QAnon and the Attack of the Crafty Crazies

Standing firm at the fore of conspiracy theorists, QAnon adherents have made a name for themselves in this vile and desolate era of Trumpism. And, while that name is ‘C-R-A-Z-Y,’ there is no denying that QAnon has had a direct and measurable impact on American politics. In the alienation of everyday life, opportunities for passion and expression in the dissemination of lies are very real. Their aim is to make their vehemence and their de facto views known to all. However, QAnon cult members seem to believe their evidence-free accusations and in the thrall of their wide societal uptake, so do many would-be followers thirsting for adventure. That is because QAnon believers have socially constructed a complex but fragile epistemological architecture that is very different from the more rational mainstream. Julia Carrie Wong describes QAnon as follows:

More than just another internet conspiracy theory, QAnon is a movement of people who interpret as a kind of gospel the online messages of an anonymous figure – ‘Q’ – who claims knowledge of a secret cabal of powerful paedophiles and sex traffickers. Within the constructed reality of QAnon, Donald Trump is secretly waging a patriotic crusade against these ‘deep state’ child abusers, and a ‘Great Awakening’ that will reveal the truth is on the horizon.

Many non-adherents of this conspiracy-mongering cult learned about QAnon through reading about the baseless Pizzagate conspiracy theory, which claimed that Hillary Clinton was running a child sex ring out of a Washington DC pizza restaurant named Comet Ping Pong, a kid-friendly venue equipped with ping-pong tables and craft rooms. On the afternoon of Sunday, December 4, 2016, a would-be conspiracy-addled vigilante who believed that Hillary Clinton had murdered children entered Comet Ping Pong through the front door, carrying a Colt AR-15 rifle, a Colt .38 handgun, a shotgun and a folding knife. He was investigating if children were being tortured. He fired his gun. Fortunately, no one was hurt. The fact that this turned out to be nonsense in no way deterred QAnon’s followers. It’s not difficult to spread a sex-trafficking conspiracy theory. One Reddit user was able to achieve this simply by complaining that cabinets made by Wayfair were too expensive:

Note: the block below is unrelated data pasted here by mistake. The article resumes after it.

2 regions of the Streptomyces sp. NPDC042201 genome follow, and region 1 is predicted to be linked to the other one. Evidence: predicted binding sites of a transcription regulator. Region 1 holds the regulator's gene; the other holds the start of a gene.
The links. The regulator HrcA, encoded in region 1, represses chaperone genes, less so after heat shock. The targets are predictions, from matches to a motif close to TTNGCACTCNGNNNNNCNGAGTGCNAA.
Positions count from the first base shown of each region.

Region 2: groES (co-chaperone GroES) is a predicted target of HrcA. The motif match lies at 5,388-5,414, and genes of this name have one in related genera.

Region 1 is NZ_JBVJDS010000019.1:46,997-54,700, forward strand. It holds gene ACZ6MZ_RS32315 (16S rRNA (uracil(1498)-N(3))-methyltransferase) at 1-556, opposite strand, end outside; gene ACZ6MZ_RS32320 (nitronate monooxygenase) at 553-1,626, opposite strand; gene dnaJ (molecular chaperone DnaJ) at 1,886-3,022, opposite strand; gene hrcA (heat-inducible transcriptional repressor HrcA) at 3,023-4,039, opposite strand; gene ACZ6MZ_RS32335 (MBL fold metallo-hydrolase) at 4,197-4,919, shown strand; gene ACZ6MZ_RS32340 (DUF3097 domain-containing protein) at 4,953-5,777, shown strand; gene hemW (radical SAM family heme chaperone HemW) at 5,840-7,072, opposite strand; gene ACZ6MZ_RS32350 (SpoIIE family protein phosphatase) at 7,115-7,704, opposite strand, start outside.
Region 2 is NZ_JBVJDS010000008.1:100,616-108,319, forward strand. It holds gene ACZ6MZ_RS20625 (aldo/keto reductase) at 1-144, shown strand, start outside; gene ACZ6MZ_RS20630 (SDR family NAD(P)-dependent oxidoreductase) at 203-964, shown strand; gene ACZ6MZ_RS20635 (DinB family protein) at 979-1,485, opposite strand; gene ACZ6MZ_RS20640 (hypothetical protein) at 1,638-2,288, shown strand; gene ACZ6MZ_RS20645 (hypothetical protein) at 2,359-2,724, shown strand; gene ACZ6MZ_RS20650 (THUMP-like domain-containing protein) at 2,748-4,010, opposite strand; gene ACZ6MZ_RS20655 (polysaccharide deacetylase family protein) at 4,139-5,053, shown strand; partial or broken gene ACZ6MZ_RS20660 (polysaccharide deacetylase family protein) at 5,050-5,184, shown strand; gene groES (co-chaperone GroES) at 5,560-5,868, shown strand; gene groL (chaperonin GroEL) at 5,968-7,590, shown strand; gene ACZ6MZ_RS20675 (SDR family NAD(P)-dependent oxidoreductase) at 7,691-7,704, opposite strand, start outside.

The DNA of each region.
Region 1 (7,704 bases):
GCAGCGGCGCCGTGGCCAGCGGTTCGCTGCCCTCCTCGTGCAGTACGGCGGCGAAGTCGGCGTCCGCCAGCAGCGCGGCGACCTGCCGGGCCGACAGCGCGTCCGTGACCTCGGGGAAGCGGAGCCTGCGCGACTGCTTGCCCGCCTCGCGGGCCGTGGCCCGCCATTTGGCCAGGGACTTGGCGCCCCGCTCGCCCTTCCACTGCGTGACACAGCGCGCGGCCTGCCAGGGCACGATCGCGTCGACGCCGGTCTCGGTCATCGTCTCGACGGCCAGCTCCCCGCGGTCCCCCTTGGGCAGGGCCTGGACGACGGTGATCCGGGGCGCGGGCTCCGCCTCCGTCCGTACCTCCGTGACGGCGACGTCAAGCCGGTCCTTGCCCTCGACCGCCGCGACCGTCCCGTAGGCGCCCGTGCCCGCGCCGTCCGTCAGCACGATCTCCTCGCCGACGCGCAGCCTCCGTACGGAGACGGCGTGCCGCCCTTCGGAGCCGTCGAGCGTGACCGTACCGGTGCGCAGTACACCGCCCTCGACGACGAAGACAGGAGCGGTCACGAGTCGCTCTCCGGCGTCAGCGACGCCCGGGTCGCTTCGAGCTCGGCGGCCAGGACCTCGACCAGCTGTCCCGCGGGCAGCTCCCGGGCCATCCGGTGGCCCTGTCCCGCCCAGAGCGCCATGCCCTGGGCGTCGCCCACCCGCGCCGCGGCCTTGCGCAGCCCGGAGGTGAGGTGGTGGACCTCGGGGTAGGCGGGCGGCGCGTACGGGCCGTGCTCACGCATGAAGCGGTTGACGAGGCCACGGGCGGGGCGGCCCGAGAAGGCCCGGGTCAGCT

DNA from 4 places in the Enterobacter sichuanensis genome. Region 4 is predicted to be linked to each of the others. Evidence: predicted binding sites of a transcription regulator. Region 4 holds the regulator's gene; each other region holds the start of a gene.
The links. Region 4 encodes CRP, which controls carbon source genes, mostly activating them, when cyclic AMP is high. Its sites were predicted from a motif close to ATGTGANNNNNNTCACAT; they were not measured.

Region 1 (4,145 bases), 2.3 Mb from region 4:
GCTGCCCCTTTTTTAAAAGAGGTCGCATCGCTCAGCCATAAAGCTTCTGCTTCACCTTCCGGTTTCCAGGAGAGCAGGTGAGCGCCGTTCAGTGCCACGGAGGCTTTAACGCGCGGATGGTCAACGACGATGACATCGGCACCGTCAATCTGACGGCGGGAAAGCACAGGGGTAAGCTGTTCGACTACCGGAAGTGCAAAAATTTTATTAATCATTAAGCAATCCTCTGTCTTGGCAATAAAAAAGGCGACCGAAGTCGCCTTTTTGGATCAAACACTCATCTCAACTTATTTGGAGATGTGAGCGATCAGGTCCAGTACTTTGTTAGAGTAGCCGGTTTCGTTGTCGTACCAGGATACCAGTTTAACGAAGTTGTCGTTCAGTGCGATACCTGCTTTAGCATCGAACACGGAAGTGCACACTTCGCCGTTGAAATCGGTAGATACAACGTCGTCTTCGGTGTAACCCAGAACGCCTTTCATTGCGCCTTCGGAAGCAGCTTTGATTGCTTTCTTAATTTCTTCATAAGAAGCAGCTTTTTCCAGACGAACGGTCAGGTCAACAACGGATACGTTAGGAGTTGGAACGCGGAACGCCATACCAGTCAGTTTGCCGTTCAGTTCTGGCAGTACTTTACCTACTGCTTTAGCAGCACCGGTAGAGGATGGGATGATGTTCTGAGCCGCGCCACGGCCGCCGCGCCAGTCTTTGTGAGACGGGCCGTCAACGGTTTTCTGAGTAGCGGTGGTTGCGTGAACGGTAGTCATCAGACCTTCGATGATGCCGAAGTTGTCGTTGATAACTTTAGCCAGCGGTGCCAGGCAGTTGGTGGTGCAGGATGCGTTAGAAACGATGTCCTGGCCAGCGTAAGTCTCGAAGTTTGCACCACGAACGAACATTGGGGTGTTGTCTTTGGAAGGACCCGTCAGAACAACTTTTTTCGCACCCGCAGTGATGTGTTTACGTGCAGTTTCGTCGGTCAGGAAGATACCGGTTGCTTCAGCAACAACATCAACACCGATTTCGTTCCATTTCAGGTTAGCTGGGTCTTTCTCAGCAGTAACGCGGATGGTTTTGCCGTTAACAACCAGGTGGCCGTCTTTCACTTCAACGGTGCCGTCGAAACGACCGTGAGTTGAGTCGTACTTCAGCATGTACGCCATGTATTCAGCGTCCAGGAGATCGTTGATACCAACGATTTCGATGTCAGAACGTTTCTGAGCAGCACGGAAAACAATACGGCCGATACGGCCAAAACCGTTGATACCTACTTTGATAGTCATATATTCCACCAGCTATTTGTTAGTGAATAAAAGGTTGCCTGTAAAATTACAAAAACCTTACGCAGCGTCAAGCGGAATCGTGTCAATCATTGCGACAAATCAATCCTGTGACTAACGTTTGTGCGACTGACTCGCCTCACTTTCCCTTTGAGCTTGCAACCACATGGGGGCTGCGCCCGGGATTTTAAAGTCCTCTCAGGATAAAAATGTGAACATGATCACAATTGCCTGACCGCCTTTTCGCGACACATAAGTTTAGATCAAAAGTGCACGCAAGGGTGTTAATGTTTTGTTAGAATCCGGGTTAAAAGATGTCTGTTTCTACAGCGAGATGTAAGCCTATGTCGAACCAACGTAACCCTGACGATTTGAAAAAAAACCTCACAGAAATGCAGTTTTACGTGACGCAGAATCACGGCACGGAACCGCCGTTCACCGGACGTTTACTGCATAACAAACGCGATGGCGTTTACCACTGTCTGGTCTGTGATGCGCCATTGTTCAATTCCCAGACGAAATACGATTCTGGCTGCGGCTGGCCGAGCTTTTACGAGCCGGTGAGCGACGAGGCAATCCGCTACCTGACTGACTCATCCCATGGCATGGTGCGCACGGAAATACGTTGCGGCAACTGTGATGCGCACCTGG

The cabinets, which all cost more than $10,000, had been given female names as their product titles on the website. Soon, the theory that Wayfair was trafficking children disguised as furniture was spreading around the internet. Wayfair refuted it by explaining that the items earned their high prices because they are industrial-grade cabinets, and that an algorithm had named the products. Still, that didn’t stop believers from doing their signature deranged deep dive into attempting to connect the company to child abuse.

But conspiracy theories spread by QAnon don’t all need to deal with sex trafficking paedophiles. They are often contingent and connected to current events. Following the onset of the COVID-19 pandemic, QAnon theorists spread the idea that drinking an industrial bleach known as Miracle Mineral Solution was a cure for the illness. When wildfires erupted across the West Coast in the fall of 2020, Q posted comments from a former US Senate candidate in Oregon that six Antifa members had been arrested for intentionally starting wildfires. And there is no denying that QAnon has taken root internationally: